(3d Cir. 2008) (quoting Twombly, 550 U.S. at 556). Thus, the plaintiff must
allege facts that “justify moving the case beyond the pleadings to the next
stage of litigation.” Id. at 234-35. In general, the determination of
“plausibility . . . will be a context-specific task that requires the reviewing
court to draw on its judicial experience and common sense.” Fowler, 578
F.3d at 211 (quoting Iqbal, 129 S.Ct. at 1949).
Defendant’s motion challenges two counts in the complaint. We will
address each in turn.
I. BAD FAITH
Defendant moves to dismiss Count II of plaintiff’s complaint alleging
bad faith. (Doc. 3 ¶ 31). Pennsylvania’s bad faith statute, 42 PA. CONS.
STAT. ANN § 8371, authorizes recovery for an insurance company’s bad
faith toward an insured. It provides several remedies upon a finding of bad
faith: (1) an award of “interest in the amount of the claim” at a rate equal to
“the prime rate of interest plus 3%”; (2) an award of “punitive damages
against the insurer”; and/or (3) an assessment of “court costs and attorney
fees against the insurer.” Id. Under section 8371, a plaintiff must support
both elements of a bad faith claim with clear and convincing evidence: “(1)
that the insurer lacked a reasonable basis for denying benefits; and (2) that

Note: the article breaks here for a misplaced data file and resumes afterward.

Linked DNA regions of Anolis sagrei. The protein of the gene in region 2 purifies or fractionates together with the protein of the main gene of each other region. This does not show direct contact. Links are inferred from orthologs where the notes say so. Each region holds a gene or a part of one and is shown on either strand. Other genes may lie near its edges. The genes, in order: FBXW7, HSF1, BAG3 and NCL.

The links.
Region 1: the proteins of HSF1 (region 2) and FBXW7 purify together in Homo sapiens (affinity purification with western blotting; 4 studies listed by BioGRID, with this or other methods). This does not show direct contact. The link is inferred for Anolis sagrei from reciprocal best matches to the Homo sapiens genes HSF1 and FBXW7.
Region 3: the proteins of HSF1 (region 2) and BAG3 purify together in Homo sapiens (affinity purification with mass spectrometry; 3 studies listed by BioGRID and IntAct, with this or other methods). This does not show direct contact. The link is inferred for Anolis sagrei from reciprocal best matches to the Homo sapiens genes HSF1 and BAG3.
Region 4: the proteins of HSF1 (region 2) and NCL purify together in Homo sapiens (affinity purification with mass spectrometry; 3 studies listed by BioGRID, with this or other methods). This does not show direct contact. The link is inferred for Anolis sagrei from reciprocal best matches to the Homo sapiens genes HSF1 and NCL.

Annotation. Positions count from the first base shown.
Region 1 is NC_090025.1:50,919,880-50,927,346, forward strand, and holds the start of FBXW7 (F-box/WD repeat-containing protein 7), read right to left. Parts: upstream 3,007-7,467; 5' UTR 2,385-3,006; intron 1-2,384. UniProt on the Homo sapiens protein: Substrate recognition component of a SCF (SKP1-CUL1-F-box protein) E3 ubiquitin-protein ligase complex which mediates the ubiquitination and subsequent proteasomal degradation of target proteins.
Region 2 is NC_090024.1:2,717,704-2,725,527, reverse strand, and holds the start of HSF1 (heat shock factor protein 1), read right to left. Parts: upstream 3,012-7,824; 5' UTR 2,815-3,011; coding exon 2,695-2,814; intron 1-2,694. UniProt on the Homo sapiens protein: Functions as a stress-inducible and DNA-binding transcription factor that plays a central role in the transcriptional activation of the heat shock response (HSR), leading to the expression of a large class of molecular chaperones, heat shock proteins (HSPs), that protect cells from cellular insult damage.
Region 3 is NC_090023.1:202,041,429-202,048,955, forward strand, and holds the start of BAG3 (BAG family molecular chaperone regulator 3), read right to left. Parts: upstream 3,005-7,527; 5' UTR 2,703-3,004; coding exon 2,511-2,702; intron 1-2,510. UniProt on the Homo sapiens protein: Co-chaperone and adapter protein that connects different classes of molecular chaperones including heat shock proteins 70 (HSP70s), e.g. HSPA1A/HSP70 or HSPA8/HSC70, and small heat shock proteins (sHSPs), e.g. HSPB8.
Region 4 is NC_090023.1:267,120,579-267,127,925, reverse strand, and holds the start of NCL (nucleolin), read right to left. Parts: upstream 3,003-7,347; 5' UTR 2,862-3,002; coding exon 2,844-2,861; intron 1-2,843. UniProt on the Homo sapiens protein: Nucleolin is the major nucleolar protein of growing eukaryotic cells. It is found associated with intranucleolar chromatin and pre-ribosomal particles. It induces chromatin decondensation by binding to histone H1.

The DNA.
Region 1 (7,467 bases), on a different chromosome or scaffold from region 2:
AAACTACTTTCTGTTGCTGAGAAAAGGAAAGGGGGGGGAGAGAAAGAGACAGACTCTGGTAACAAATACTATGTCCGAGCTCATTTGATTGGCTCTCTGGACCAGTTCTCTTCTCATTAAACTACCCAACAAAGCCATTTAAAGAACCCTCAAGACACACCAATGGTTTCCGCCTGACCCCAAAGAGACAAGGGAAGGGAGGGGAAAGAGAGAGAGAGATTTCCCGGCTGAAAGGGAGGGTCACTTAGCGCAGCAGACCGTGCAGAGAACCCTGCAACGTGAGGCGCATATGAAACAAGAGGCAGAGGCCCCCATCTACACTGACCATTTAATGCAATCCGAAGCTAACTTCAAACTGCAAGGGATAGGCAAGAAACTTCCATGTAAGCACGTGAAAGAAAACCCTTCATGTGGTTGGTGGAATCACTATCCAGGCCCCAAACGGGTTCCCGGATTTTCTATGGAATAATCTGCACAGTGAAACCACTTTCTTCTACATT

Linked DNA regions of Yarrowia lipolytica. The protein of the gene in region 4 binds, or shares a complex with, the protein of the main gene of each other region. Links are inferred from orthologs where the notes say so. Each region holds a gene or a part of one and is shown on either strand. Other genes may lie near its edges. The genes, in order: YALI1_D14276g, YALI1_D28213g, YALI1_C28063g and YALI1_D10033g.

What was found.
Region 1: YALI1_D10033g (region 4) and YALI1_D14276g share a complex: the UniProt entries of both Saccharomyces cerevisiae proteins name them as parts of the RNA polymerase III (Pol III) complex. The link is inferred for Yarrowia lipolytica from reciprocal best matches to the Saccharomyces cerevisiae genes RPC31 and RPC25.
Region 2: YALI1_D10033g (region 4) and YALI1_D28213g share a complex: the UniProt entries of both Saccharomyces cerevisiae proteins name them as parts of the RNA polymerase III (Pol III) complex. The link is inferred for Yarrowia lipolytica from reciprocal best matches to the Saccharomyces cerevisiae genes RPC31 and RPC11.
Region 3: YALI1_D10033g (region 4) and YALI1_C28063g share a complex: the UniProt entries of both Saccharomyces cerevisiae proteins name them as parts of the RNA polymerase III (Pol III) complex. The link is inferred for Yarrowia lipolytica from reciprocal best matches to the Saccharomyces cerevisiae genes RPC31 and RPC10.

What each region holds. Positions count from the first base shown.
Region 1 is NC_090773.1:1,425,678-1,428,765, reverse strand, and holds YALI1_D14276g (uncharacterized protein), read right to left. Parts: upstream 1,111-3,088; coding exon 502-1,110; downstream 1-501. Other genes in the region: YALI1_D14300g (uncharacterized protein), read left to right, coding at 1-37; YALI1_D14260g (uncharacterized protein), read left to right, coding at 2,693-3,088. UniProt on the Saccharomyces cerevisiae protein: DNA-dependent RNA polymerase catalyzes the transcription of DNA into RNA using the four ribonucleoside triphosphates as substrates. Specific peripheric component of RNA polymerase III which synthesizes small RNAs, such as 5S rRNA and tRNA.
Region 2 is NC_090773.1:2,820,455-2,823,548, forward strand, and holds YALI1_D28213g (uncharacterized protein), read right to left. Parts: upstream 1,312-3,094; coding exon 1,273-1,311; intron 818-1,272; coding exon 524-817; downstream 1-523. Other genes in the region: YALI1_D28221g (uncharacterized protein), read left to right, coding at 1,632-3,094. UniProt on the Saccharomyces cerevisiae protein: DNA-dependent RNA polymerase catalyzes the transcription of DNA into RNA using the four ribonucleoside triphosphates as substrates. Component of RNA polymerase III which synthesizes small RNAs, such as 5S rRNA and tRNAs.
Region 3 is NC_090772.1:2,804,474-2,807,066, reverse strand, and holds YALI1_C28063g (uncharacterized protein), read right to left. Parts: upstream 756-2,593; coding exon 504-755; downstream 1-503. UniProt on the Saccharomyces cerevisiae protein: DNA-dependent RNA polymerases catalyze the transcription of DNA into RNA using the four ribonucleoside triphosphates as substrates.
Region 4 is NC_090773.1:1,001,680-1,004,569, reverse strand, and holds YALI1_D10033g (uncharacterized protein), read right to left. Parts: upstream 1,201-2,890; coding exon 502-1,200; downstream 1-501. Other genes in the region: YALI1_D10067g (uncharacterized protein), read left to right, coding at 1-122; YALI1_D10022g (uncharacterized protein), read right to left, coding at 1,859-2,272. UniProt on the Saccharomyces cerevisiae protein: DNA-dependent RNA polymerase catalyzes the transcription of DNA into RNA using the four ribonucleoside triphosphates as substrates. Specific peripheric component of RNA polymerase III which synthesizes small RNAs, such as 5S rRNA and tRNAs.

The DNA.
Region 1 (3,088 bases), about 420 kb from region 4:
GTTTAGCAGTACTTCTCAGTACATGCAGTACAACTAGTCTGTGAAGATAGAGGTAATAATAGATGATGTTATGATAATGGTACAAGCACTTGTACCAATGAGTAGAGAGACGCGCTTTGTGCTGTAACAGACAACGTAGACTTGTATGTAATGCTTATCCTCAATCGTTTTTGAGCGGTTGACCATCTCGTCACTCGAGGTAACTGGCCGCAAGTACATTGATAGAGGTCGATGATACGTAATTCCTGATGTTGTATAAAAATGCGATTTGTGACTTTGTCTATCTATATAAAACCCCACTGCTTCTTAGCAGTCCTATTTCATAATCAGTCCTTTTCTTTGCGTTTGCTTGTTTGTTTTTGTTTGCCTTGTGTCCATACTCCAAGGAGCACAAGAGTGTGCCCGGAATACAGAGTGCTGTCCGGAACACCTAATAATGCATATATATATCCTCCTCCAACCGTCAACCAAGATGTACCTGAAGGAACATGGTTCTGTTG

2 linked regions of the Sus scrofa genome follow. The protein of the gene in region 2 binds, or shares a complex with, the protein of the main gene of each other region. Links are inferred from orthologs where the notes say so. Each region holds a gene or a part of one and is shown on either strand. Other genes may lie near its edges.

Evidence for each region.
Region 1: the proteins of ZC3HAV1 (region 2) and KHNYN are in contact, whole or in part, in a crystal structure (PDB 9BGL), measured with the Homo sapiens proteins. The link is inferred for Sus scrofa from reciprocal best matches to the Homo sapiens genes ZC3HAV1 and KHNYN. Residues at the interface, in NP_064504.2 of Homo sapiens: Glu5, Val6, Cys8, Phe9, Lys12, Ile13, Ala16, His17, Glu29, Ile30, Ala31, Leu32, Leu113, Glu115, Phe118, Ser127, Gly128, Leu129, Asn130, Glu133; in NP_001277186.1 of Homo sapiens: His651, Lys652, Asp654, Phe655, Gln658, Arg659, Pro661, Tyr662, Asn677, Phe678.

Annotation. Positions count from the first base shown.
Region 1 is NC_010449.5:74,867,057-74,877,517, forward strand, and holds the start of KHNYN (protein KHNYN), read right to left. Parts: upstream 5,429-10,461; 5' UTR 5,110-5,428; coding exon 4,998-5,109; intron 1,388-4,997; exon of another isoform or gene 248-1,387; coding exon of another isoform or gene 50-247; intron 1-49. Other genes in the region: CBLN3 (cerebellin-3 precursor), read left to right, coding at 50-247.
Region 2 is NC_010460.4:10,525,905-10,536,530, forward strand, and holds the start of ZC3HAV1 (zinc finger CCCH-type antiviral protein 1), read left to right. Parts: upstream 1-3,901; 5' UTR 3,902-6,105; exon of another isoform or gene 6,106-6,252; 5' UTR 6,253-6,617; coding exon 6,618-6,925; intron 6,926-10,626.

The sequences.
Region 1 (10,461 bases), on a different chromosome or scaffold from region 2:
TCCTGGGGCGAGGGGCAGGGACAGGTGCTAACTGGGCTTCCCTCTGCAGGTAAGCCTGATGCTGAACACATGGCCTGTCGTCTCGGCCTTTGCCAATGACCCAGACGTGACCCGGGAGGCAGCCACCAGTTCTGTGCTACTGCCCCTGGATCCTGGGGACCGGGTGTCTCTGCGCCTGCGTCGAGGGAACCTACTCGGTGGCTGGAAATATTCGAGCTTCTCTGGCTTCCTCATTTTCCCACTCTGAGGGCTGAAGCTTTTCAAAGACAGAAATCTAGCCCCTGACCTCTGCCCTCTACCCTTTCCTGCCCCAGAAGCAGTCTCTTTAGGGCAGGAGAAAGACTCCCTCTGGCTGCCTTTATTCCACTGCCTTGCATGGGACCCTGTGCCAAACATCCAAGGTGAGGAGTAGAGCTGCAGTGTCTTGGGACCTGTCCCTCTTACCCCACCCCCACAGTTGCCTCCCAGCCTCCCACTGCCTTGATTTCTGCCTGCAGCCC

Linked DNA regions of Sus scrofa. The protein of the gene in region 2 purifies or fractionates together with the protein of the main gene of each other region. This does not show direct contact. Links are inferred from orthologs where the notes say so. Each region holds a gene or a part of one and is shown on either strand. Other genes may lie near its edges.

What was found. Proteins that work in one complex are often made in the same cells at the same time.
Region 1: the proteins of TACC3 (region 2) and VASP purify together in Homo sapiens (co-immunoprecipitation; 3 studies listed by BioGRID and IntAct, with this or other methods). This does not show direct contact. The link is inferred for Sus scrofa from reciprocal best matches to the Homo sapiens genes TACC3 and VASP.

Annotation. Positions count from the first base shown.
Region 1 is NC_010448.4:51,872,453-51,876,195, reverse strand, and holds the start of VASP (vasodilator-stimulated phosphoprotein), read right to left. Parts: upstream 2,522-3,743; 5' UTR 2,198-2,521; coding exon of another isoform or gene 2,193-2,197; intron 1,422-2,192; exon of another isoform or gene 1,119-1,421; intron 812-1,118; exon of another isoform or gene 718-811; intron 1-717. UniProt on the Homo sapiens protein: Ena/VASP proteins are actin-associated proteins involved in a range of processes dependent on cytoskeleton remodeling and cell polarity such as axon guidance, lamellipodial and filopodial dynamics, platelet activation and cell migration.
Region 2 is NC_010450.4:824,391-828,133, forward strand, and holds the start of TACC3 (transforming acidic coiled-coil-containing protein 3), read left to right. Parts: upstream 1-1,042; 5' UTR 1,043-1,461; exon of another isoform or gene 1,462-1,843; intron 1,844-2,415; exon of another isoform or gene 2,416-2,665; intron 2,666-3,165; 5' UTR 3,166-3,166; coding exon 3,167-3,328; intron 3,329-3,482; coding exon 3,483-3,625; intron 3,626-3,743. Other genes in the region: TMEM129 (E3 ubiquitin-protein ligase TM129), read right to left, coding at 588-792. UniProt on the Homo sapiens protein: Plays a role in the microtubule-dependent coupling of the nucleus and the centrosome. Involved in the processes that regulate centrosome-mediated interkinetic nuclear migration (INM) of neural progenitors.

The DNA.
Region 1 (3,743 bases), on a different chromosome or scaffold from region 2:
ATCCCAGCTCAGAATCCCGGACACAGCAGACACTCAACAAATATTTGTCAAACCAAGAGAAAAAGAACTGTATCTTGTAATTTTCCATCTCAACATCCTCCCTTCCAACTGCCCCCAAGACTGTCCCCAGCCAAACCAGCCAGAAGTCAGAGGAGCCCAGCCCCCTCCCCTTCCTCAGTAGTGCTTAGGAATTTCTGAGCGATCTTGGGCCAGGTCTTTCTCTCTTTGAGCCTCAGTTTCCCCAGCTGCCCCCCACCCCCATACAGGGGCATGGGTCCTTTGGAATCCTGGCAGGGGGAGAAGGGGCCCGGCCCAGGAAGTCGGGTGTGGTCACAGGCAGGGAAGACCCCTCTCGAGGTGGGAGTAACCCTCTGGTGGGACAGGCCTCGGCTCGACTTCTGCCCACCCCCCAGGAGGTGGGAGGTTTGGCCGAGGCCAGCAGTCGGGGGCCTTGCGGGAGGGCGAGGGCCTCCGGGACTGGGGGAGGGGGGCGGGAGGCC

the insurer knew or recklessly disregarded its lack of reasonable basis.”
Klinger v. State Farm Mut. Auto Ins. Co., 115 F.3d 230, 233 (3d Cir. 1997)
(citing Terletsky v. Prudential Property and Casualty Ins. Co., 649 A.2d 680
(Pa. Super. Ct. 1994). Generally, “bad faith claims are fact-specific and
depend upon the specific conduct of the insurer vis-a-vis its insured.”
Zimmerman v. Harleysville Mutual Insurance Co.,860 A.2d 167, 173 (Pa.
Super. Ct. 2004).
Here, defendant asserts that plaintiff makes no factual averments
supporting a bad faith claim other than a litany of “boiler-plate, conclusory
allegations.” (Doc 3, at ¶ 34). They claim that Pinkhasov asserts no facts
indicating that Allstate lacked a reasonable basis for their actions, or “knew
or recklessly disregarded a lack of reasonable basis” in denying the
plaintiff’s claim,(Id. at ¶¶ 32-33). However, in his complaint, plaintiff lists
over twenty (20) actions he avers constitute bad faith by the defendant.
(Complaint ¶ 33). The plaintiff asserts that by “denying the claim and/or
conducting an improper investigation,” the defendant’s conduct and actions
constitute bad faith. (Id. at ¶ 33). Specifically, plaintiff allege that Allstate
did not inspect the property, did not investigate the claim, and if it did
investigate the claim it did so without adopting and implementing
reasonable standards. (Id. at ¶ 33 (f)-(l)).
At a minimum, plaintiff alleges facts that show the failure by
defendant to conduct a good faith investigation. The failure to conduct a
good faith investigation into a claim constitutes acting in bad faith. Greene
v. United Services Auto. Ass’n, 936 A.2d 1178, 1188 (Pa. Super. Ct. 2007);
Frog, Switch & Mfg. Co., Inc v. Travelers Ins. Co., 193 F.3d 742, 751 n.9
(3d Cir. 1999). Because the allegation is sufficient to withstand a motion to
dismiss, we deny Allstate’s motion with respect to Count II of the
II. Unfair Trade Practices and Consumer Protection Law
Defendant also moves to dismiss Count III of the Complaint in which
plaintiff asserts Allstate violated the UTPCPL, 75 PA. STAT. §201-1 et seq.